STEP 5: Key people in your organisation

Include a brief biography (a paragraph is sufficient) that introduces your key people, noting their qualifications, special abilities and capabilities. Include any qualifications and any experience they have working on similar major projects. 

The type of people you have in your business says a lot about the businesses capability to deliver. Highly skilled and experience staff will play in your favour, whereas a team with limited skills and no experience presents a much greater risk for a buyer to take on. 

STEP 6: Competitive skills

You or your staff may have specialised skills e.g. design, specialised welding, or other skills like project management, IT, retaining good staff or others. List these skills as they will help you stand out. 

STEP 7: Equipment

Make sure you cover the base equipment and facilities you have but also specifically mention equipment that gives you an edge – it may be the size it handles, speed of operation, quality, or it might be only one of a few in the region. Do you have a regular maintenance program? If so include some details about this as it shows your equipment is well maintained and is unlikely to break down in the middle of a job. 

If you are planning new investment or expansion (new premises, new major machinery, automation or other) include this information – it shows that you will be expanding your capacity in the future. 

STEP 8: Specialised capabilities

This is often the most important information you can provide. You may think what you do is ‘normal’ but others may see it as a special capability. It might be customer service, relationships, backup, equipment used, quality of work, turnaround time. Ask your trusted customers – ‘what makes our services or products stand out to you?’ Drag this information out because it is GOLD!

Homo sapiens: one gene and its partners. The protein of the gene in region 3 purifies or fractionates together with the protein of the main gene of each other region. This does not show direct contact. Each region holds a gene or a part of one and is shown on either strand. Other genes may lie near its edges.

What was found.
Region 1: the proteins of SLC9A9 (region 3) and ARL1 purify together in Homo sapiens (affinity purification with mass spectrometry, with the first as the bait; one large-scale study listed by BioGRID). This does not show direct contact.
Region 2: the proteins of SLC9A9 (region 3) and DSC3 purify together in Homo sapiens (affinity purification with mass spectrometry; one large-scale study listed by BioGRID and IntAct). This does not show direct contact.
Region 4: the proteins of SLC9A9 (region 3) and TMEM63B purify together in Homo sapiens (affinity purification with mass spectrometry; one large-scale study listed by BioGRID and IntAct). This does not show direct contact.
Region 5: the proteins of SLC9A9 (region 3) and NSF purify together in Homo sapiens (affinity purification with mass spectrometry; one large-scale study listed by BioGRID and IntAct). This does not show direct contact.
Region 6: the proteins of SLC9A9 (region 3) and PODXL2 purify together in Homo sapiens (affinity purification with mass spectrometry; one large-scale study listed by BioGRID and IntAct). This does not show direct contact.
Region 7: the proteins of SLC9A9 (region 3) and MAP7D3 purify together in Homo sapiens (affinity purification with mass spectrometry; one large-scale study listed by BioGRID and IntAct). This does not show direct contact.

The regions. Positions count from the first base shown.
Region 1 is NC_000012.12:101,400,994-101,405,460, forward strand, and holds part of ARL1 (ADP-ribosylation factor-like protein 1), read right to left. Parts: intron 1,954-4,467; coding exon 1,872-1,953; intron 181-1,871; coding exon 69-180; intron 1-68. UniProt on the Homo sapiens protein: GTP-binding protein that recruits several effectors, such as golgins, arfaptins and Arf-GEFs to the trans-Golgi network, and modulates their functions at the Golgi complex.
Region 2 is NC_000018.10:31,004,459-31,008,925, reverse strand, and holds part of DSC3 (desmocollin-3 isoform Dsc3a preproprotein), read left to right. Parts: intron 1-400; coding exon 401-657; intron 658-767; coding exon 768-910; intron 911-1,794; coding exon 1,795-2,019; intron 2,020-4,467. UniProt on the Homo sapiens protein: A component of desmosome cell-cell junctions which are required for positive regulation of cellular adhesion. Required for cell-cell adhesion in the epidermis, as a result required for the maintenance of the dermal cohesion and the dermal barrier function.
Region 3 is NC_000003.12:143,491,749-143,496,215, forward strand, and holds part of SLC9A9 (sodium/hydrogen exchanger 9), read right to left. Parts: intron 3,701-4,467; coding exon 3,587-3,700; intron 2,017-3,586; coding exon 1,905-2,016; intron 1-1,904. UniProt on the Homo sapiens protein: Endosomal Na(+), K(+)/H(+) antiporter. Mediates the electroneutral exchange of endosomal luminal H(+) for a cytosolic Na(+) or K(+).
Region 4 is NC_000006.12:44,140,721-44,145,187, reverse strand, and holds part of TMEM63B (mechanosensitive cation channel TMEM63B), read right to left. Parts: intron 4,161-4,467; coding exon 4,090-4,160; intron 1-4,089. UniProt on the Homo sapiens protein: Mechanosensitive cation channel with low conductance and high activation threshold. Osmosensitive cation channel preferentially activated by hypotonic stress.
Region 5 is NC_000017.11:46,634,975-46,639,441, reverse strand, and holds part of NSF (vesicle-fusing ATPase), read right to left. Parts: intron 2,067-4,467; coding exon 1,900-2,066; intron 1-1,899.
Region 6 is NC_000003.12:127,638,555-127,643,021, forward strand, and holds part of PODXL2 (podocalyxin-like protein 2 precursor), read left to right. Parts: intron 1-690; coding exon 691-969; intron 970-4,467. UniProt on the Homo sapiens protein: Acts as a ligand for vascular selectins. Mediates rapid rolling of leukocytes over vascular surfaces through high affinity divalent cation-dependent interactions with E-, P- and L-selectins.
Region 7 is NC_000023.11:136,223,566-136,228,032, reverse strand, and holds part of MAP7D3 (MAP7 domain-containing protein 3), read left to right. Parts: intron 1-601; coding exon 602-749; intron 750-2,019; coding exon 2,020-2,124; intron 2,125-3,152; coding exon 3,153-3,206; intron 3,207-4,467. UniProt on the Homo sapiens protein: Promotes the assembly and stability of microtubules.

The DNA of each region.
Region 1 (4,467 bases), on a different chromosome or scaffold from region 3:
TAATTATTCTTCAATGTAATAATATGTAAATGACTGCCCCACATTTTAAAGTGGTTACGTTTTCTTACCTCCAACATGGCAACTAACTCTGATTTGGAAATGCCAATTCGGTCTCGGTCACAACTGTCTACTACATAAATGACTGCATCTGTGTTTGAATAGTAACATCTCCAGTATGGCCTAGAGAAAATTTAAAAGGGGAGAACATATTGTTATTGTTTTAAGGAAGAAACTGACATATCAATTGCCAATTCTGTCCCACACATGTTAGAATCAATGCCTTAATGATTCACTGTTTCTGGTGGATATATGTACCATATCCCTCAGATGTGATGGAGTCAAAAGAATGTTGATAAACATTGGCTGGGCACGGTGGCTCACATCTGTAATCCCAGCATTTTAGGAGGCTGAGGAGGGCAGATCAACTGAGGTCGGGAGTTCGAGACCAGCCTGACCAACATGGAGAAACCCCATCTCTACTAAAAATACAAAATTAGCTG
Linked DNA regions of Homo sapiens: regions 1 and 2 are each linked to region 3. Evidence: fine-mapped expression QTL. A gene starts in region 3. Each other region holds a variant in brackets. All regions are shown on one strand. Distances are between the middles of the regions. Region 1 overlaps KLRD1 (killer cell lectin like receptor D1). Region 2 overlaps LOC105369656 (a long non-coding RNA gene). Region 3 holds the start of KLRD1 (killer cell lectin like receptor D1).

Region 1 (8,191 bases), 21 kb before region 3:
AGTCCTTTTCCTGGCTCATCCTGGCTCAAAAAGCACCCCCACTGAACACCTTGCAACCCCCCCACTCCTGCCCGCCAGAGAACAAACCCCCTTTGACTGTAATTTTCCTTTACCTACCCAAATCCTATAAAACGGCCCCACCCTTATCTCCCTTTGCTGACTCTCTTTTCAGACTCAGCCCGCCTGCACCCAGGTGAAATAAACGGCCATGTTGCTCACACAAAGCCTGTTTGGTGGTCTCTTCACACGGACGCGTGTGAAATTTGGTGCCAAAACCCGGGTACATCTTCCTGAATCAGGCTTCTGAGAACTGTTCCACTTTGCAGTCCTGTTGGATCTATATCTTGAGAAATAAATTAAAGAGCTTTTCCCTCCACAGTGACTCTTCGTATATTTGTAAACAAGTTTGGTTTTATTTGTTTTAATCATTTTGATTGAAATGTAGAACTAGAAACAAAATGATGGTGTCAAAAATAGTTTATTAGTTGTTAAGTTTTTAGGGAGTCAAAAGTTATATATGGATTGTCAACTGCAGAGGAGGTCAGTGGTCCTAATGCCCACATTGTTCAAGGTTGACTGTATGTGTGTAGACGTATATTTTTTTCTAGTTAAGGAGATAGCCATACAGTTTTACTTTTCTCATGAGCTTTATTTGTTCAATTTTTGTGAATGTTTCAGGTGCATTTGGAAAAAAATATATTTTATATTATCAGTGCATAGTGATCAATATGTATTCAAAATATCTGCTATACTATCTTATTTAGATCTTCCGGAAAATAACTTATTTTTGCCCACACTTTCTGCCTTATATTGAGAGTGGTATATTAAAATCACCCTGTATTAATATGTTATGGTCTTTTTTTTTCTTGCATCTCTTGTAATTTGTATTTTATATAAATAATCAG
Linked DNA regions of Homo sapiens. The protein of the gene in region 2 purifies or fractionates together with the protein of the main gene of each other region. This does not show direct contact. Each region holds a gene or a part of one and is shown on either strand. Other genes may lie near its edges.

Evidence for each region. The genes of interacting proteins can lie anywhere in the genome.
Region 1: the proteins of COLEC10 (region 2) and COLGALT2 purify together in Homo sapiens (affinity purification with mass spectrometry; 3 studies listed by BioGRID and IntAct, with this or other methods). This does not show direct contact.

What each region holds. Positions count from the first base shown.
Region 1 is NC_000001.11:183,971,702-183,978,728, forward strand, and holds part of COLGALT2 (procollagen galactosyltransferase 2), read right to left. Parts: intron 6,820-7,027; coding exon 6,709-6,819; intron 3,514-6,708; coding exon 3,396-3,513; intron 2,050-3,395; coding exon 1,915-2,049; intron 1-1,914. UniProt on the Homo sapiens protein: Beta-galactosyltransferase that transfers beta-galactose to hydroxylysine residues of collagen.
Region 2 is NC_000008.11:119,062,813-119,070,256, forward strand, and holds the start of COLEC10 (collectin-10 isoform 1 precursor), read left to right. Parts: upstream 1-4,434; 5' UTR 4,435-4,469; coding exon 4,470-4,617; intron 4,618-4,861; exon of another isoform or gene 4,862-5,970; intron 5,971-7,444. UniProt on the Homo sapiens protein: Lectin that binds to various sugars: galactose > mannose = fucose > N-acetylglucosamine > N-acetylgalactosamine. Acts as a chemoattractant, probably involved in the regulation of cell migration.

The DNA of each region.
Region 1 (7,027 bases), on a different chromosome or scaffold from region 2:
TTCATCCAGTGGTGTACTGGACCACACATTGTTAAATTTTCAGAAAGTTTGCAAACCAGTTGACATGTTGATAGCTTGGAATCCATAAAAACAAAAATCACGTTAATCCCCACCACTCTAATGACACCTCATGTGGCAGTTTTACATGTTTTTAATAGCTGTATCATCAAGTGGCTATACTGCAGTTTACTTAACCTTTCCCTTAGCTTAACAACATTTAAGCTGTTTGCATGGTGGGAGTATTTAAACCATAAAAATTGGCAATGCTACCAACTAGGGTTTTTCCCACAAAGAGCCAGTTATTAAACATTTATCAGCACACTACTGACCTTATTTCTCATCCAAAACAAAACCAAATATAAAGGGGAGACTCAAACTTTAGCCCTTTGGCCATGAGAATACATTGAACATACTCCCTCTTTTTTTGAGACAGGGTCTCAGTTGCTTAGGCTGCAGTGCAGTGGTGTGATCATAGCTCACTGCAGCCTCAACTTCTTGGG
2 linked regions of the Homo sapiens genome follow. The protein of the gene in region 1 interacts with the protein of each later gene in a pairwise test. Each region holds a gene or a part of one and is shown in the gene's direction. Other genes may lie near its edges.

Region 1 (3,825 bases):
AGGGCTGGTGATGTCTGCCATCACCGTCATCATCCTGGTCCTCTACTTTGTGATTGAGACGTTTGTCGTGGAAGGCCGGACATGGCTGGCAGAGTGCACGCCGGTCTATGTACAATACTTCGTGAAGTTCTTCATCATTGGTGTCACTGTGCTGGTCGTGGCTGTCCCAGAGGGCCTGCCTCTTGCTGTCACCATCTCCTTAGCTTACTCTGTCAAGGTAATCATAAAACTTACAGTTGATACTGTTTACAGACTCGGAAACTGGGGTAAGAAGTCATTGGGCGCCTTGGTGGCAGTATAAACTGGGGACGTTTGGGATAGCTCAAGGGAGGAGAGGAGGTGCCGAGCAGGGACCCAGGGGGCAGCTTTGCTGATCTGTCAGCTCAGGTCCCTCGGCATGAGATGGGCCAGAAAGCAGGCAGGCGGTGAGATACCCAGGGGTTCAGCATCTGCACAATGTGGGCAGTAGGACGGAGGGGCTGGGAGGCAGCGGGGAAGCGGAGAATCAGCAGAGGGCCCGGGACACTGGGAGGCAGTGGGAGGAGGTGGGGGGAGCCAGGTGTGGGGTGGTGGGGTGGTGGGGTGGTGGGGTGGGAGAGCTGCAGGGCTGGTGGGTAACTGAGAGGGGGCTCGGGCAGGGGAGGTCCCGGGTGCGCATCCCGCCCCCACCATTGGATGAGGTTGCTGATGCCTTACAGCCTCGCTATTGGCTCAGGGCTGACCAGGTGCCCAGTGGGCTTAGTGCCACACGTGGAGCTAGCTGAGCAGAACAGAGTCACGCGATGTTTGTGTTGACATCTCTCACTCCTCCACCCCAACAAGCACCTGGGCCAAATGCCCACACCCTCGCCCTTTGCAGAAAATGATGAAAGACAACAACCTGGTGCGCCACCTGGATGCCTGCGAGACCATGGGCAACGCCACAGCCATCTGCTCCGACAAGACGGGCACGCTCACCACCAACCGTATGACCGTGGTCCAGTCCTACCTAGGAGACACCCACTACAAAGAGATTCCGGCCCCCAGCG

STEP 9: Proprietary products / inventions / processes / patents

Not everyone has something unique but innovation is very important to major project supply chains. They may not use your innovation but it sends an important message that you are a thinker and a problem solver. It doesn’t matter if the innovation or product can’t be used by the major supply chain – just the fact that you can achieve this can improve your standing as a supplier. 

STEP 10: Certifications held

This could be a firm certification or someone on the team has a certification. These show the potential client that you have put the effort into skills and systems to deliver good results. 

STEP 11: Export capabilities